Maruti Suzuki’s Gurugram facility will, in a period of four to five years, be relocated to Sohna (also called Greater/South Gurugram) since it is finding it difficult to operate at the present site. Relocation has been overdue for the carmaker, which has been struggling with timely movement of finished models and raw materials due to the congestion levels in the city.
Its planned move might not be as easy as it sounds. Maruti’s departure from Gurugram will displace auto ancillaries that have thrived around it. Suffice to say that Maruti is the epicentre of the city’s growth and transformation over the decades. The city traces back its development back to 1983 when the then Maruti Udyog, the joint venture of the Indian government and Japan’s Suzuki Motor Corp, set up base on the outskirts of Delhi. Following its footsteps, other companies such as DLF (which itself played a transformational role), General Electric, followed by Fortune 500 companies also made their way to the satellite city. Large scope of employment attracted expats from all over and gave rise to the posh residential complexes all over the city today.
Cut to the past three years, mushrooming residential complexes have sounded the death knell for many factories in the area. The Haryana government had, in August 2016, post complaints from residents, conducted a survey of factories located in residential areas – roughly 2,000 in number – to sketch the relocation of the polluting units. The number of complaints, since then, has only increased and it has come to such a point that in January this year, the Pollution Control Department declared the launch of a helpline solely to address pollution-related complaints.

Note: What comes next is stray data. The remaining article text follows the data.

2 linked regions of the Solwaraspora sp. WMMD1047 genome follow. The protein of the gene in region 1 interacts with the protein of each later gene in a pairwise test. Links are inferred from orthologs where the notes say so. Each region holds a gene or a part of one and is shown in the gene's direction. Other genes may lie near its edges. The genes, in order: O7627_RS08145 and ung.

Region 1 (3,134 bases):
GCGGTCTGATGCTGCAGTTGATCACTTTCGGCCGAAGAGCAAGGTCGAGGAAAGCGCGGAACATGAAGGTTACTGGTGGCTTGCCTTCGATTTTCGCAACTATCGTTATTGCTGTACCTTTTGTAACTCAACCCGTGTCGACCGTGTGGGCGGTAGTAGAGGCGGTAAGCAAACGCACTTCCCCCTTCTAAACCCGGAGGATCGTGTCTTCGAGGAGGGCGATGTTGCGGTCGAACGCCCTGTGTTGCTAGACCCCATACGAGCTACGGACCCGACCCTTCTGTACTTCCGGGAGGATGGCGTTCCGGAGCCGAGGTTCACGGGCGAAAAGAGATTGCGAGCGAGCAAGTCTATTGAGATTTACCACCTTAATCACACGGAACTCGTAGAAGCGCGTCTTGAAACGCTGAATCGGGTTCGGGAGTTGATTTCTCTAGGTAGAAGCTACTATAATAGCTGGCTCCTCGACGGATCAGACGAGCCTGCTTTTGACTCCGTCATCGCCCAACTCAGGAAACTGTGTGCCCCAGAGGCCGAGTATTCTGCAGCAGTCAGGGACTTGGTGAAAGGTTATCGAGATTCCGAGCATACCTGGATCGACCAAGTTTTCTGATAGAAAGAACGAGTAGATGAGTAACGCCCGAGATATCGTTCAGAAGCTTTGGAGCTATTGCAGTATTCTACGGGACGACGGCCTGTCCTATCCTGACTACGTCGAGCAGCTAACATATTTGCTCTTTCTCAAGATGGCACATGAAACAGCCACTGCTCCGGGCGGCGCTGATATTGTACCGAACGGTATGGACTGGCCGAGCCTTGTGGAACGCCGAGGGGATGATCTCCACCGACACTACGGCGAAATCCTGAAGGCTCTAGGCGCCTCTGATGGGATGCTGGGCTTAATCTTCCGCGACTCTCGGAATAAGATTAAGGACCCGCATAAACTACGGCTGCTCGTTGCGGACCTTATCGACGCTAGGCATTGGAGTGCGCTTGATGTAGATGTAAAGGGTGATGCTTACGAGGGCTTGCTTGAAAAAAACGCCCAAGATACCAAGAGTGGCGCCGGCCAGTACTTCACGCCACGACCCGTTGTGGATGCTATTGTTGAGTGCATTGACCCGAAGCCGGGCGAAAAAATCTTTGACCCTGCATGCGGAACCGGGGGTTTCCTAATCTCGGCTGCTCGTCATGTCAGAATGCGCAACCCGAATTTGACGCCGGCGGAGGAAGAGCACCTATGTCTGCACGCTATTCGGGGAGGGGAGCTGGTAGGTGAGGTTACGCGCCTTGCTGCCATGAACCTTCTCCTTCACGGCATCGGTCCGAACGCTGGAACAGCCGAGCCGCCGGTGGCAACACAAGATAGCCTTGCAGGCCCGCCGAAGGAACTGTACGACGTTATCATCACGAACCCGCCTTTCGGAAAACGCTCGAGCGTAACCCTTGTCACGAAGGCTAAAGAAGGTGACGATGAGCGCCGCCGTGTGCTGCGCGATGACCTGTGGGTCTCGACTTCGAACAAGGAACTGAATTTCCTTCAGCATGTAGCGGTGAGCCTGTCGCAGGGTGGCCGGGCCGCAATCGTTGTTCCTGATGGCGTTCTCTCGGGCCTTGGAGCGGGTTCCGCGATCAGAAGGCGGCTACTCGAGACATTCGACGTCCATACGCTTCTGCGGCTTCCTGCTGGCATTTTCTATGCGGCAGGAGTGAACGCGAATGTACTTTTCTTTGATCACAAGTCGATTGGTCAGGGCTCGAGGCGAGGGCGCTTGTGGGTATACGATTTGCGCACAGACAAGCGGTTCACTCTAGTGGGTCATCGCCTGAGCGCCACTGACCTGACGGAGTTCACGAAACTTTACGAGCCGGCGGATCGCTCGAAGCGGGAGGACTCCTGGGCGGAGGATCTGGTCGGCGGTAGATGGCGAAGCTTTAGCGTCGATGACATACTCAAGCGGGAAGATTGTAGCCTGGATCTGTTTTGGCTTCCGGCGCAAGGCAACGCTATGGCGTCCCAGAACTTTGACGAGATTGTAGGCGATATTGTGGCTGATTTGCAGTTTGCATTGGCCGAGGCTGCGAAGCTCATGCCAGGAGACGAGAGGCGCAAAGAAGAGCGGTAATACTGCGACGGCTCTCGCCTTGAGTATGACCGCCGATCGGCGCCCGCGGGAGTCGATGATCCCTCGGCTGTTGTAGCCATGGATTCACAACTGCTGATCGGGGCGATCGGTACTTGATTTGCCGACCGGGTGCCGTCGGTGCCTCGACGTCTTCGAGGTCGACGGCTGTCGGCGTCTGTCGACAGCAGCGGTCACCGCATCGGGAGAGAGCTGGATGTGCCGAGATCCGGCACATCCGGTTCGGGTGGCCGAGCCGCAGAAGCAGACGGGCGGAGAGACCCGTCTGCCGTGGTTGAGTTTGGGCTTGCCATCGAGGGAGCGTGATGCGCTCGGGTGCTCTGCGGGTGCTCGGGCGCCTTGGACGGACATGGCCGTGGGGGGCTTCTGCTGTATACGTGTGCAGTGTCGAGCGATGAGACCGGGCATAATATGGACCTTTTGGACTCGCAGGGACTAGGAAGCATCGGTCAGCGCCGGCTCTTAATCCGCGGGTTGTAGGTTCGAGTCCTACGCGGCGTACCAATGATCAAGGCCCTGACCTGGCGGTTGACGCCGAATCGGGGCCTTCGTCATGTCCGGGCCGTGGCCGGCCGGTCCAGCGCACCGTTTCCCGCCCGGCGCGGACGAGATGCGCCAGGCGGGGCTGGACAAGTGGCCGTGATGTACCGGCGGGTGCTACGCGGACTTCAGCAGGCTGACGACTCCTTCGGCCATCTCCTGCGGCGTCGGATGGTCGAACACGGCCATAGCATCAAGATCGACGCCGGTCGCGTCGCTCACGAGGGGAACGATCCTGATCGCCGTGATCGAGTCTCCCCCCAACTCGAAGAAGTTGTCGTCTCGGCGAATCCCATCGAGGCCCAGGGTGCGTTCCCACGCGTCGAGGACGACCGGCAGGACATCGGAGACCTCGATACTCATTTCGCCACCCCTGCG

Moving the manufacturing facility 25 km south of Gurugram not only takes it away from residential areas but will also help the company to cash in on Gurugram’s exorbitant real estate prices. The current factory manufactures 600,000-700,000 units in a year. The new plant could fit into Suzuki’s expansion plans of producing 2.5 million units annually by 2030 to raise its already unbeatable 50% market share. Unlike the 90-billion investment undertaken by Suzuki for its upcoming Sanand plant in Gujarat, this time round it's Maruti, and not its parent, who is all set to invest 100 billion-150 billion to house three to four assembly lines. Hence, it has asked for 1,200-1,400 acres of land to be directly allotted instead of through an auction. What remains to be seen is if the Haryana government, which usually auctions land, makes an exception for the company.